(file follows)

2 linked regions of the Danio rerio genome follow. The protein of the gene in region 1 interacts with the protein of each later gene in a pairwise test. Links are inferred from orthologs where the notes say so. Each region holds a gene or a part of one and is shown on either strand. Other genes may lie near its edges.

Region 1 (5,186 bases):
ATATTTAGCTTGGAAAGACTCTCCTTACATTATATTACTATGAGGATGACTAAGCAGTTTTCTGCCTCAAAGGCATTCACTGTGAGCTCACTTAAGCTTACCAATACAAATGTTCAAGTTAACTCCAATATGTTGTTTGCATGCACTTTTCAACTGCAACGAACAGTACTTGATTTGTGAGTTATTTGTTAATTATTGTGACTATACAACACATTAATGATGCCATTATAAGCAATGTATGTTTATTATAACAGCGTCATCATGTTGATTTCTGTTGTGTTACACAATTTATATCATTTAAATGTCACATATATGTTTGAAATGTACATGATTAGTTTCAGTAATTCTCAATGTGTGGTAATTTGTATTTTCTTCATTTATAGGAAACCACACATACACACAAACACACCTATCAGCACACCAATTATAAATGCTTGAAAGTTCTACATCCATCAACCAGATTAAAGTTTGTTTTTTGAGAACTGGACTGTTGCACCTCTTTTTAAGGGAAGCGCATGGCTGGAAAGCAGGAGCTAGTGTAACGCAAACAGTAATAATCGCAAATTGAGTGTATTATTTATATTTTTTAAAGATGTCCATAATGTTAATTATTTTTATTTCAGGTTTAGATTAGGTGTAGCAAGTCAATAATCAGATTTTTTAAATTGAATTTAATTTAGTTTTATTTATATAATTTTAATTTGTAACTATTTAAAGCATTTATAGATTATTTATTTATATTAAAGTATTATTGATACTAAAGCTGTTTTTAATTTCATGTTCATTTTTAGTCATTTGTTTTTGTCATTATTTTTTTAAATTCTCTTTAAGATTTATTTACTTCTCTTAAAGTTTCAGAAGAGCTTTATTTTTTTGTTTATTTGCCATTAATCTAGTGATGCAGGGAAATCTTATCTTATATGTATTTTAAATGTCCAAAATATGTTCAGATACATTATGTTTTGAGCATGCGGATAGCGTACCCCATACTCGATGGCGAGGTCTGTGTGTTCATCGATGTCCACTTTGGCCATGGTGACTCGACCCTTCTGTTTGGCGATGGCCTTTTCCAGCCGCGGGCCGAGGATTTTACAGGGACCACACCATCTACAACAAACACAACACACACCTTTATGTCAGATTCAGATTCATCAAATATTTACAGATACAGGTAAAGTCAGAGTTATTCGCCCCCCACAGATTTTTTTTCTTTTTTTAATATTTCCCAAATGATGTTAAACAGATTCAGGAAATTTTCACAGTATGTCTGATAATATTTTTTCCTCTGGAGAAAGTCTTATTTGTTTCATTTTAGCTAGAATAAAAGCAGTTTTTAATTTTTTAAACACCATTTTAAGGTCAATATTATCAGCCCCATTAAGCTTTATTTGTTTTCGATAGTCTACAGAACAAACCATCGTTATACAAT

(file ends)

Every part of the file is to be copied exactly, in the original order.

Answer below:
2 linked regions of the Danio rerio genome follow. The protein of the gene in region 1 interacts with the protein of each later gene in a pairwise test. Links are inferred from orthologs where the notes say so. Each region holds a gene or a part of one and is shown on either strand. Other genes may lie near its edges.

Region 1 (5,186 bases):
ATATTTAGCTTGGAAAGACTCTCCTTACATTATATTACTATGAGGATGACTAAGCAGTTTTCTGCCTCAAAGGCATTCACTGTGAGCTCACTTAAGCTTACCAATACAAATGTTCAAGTTAACTCCAATATGTTGTTTGCATGCACTTTTCAACTGCAACGAACAGTACTTGATTTGTGAGTTATTTGTTAATTATTGTGACTATACAACACATTAATGATGCCATTATAAGCAATGTATGTTTATTATAACAGCGTCATCATGTTGATTTCTGTTGTGTTACACAATTTATATCATTTAAATGTCACATATATGTTTGAAATGTACATGATTAGTTTCAGTAATTCTCAATGTGTGGTAATTTGTATTTTCTTCATTTATAGGAAACCACACATACACACAAACACACCTATCAGCACACCAATTATAAATGCTTGAAAGTTCTACATCCATCAACCAGATTAAAGTTTGTTTTTTGAGAACTGGACTGTTGCACCTCTTTTTAAGGGAAGCGCATGGCTGGAAAGCAGGAGCTAGTGTAACGCAAACAGTAATAATCGCAAATTGAGTGTATTATTTATATTTTTTAAAGATGTCCATAATGTTAATTATTTTTATTTCAGGTTTAGATTAGGTGTAGCAAGTCAATAATCAGATTTTTTAAATTGAATTTAATTTAGTTTTATTTATATAATTTTAATTTGTAACTATTTAAAGCATTTATAGATTATTTATTTATATTAAAGTATTATTGATACTAAAGCTGTTTTTAATTTCATGTTCATTTTTAGTCATTTGTTTTTGTCATTATTTTTTTAAATTCTCTTTAAGATTTATTTACTTCTCTTAAAGTTTCAGAAGAGCTTTATTTTTTTGTTTATTTGCCATTAATCTAGTGATGCAGGGAAATCTTATCTTATATGTATTTTAAATGTCCAAAATATGTTCAGATACATTATGTTTTGAGCATGCGGATAGCGTACCCCATACTCGATGGCGAGGTCTGTGTGTTCATCGATGTCCACTTTGGCCATGGTGACTCGACCCTTCTGTTTGGCGATGGCCTTTTCCAGCCGCGGGCCGAGGATTTTACAGGGACCACACCATCTACAACAAACACAACACACACCTTTATGTCAGATTCAGATTCATCAAATATTTACAGATACAGGTAAAGTCAGAGTTATTCGCCCCCCACAGATTTTTTTTCTTTTTTTAATATTTCCCAAATGATGTTAAACAGATTCAGGAAATTTTCACAGTATGTCTGATAATATTTTTTCCTCTGGAGAAAGTCTTATTTGTTTCATTTTAGCTAGAATAAAAGCAGTTTTTAATTTTTTAAACACCATTTTAAGGTCAATATTATCAGCCCCATTAAGCTTTATTTGTTTTCGATAGTCTACAGAACAAACCATCGTTATACAAT